After gathering all the required info and communicating with all parties, you should feel comfortable enough to compile a rock-solid project schedule. Implement any handy tool to do it professionally. Appropriate software will help you to structure and optimize your thoughts and direct them in a consistent direction. To make your project plan consistent and readable, check all dates, tasks, durations, and milestones. Make your project plan as simple as possible, then it will be more clear and straightforward. Include all essential project info such as a project name, customer’s name, the number of versions, delivery date, and so on.
Make sure you are flexible enough when it comes to the way of presenting your project plan. There is no ideal format relating to how you represent your plan as long as your team understands what goes into one. People tend to perceive information differently. Some of them prefer a list-view, while others want to see a calendar or a Gantt chart.
7. Select a handy tool
Luckily, today some online project planning software solutions let you easily build a project plan without extra pain. A robust PM tool will assist you in creating Gantt diagrams according to the steps you’ve outlined for your Agile team.
8. Publish the plan
After conducting the research, outlining your approach, discussing it with your team, and building your formal project plan, it is time to publish it. You may ask your colleagues to review the project plan before you share it with customers. It may take 10 or 20 minutes, but you will be sure that everything is alright.
Sharing the plan of your project plan with your colleagues is one of the fastest and simplest phases. When you’re communicating the plan, try to deliver its summary in a brief format. In your message, do not forget to mention the methodology, all assumptions, deadlines, resources used, and related review times. At the very end, prepare yourself to keep planning.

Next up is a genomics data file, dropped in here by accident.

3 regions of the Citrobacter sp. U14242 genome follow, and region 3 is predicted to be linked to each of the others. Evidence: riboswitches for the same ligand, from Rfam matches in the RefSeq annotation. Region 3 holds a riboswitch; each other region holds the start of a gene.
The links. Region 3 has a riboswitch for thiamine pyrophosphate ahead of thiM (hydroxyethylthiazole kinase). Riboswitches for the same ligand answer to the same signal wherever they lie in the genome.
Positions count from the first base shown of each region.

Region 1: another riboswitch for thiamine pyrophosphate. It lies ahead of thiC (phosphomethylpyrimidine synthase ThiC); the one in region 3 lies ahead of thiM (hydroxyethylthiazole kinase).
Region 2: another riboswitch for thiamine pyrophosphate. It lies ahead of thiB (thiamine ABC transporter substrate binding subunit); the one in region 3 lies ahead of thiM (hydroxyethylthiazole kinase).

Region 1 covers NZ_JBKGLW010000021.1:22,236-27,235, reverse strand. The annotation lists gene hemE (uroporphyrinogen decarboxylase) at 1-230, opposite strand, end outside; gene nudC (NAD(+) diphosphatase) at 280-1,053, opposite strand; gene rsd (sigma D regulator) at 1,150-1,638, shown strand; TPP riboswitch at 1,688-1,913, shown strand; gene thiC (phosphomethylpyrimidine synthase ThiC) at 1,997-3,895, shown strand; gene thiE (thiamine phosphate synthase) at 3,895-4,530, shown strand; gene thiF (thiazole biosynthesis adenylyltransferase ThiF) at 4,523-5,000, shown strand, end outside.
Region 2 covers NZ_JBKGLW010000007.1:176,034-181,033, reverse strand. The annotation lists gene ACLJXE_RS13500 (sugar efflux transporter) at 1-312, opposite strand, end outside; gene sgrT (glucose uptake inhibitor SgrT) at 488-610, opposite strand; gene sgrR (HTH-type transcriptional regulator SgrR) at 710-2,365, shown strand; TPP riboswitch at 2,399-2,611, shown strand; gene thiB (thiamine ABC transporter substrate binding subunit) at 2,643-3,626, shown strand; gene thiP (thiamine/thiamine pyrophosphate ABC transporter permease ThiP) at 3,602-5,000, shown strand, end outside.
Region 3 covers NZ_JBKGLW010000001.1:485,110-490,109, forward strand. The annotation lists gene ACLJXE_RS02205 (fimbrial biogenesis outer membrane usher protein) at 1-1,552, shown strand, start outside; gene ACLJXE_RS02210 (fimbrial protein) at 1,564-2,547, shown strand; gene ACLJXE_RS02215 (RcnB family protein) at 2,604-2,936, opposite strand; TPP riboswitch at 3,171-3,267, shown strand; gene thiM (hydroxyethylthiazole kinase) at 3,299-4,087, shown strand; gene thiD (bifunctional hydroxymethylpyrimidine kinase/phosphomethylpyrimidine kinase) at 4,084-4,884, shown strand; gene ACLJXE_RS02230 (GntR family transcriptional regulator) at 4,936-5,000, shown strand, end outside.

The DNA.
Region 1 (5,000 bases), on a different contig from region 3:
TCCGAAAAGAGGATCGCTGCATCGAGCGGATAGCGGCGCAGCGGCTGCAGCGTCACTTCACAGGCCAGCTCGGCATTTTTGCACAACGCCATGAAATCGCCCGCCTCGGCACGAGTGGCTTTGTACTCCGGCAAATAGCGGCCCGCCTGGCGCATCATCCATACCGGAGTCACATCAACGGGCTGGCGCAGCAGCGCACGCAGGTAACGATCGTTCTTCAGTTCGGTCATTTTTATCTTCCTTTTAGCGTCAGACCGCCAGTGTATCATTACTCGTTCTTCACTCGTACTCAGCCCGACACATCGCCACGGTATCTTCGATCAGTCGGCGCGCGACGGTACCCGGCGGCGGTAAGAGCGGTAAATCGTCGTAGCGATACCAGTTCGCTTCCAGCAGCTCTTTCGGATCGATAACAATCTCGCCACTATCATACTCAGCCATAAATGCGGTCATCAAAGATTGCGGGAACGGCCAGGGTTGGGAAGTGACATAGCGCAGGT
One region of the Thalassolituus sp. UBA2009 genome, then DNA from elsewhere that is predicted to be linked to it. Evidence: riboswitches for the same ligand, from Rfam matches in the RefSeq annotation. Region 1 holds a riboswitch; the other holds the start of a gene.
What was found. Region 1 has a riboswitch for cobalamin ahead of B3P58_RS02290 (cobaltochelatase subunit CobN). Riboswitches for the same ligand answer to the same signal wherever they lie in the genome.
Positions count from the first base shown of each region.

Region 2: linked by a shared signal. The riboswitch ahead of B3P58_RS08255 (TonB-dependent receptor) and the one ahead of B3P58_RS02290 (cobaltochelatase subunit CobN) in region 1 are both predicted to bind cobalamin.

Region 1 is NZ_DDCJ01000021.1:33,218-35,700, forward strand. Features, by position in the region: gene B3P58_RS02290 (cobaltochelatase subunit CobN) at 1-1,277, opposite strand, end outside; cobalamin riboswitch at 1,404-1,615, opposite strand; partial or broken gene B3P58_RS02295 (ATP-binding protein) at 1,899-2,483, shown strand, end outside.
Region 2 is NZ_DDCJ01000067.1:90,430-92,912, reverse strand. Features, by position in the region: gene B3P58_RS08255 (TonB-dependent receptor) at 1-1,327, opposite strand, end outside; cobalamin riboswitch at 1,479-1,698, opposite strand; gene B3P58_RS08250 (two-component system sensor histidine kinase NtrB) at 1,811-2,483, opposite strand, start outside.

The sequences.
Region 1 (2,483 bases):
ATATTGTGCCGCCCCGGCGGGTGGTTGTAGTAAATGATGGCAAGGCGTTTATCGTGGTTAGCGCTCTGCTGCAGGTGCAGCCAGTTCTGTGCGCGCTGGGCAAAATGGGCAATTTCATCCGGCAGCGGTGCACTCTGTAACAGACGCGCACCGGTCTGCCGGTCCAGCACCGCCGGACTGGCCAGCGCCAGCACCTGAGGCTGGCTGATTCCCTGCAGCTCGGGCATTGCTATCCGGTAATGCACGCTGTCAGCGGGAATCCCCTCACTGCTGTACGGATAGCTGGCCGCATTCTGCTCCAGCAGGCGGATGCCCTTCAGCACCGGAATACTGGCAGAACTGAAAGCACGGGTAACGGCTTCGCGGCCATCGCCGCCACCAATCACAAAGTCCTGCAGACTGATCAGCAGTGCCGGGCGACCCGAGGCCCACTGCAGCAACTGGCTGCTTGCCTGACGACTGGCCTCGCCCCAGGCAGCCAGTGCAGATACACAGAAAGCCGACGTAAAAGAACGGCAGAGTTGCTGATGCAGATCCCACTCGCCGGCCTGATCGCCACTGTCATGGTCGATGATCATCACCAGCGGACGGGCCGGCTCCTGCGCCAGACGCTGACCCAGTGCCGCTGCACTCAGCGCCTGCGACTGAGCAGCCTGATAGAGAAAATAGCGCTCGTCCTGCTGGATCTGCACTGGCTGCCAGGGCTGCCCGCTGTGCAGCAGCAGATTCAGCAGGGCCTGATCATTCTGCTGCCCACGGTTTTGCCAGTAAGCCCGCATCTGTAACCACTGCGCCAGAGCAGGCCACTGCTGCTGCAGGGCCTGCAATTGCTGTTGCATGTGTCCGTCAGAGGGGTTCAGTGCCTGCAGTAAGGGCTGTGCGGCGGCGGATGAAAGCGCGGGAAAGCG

The Role of Project Planning Software
Writing a project plan is only 50% of the success, and the second crucial part is its implementation.
In recent years, handy and powerful project planning software solutions have become an invaluable tool for project managers all over the world. They provide them with the ability to maintain and automate the components that were mentioned above.
PM planning tools are great in facilitating management processes (for example, scheduling, team management, estimation costs, resource allocation, risk monitoring, etc).
Online planning systems allow teams to track their plans as they move through the execution phase of the project. These solutions offer friendly dashboards that are utilized for a high-level view of the project’s performance and progress. You also get in-depth reports that can be used to simplify communication with the stakeholders.
Some of the project planning tools focus on a single aspect, while others offer a suite of planning features that can be used in each one of the project planning steps.
How Project Planning Software Benefits Organizations
Online PM planning software is a flexible and handy system for any style of teamwork. Tools for planning provide features that help various teams to succeed in planning processes.
Some years ago, there were just a couple of professional tools, so project managers had to work in routing with lots of documents, excel spreadsheets, etc. Nowadays, PMs use innovative professional tools that can automate processes and assist in resolving challenges.
PM project planning systems provide evident benefits, such as:
- Tasks organizing and prioritization.
- Managing task dependencies.
- Tracking costs and resources.
- Sharing project plans.
- Dealing with milestones.
- Generating reports.
- Team collaboration.
What Features to Look for in Project Planning Software?
How Long Does the Project Planning Phase Last?
It always depends on the project itself. A good idea is to estimate the duration of your project planning phase by exploring similar projects that have happened before. Project managers should have a view on whether that length of time was enough or not. If your PM tool archives your old project schedules, it’ll be easy to see how much time other projects took.
Some Final Thoughts About How to Manage the Project Plan
Do not forget to refer back to your project plan and initiate changes as often as required. The schedule of your project, for example, will face changes almost every day, while some other plan’s parts will not change during the project’s life (a procurement plan is a vivid example). A well-prepared project plan can be useful for guiding your project management.
Now you should be empowered with the process of right project planning and be able to lead your next project to success, as well as the next one after that. Hopefully, all your complex projects will become easier.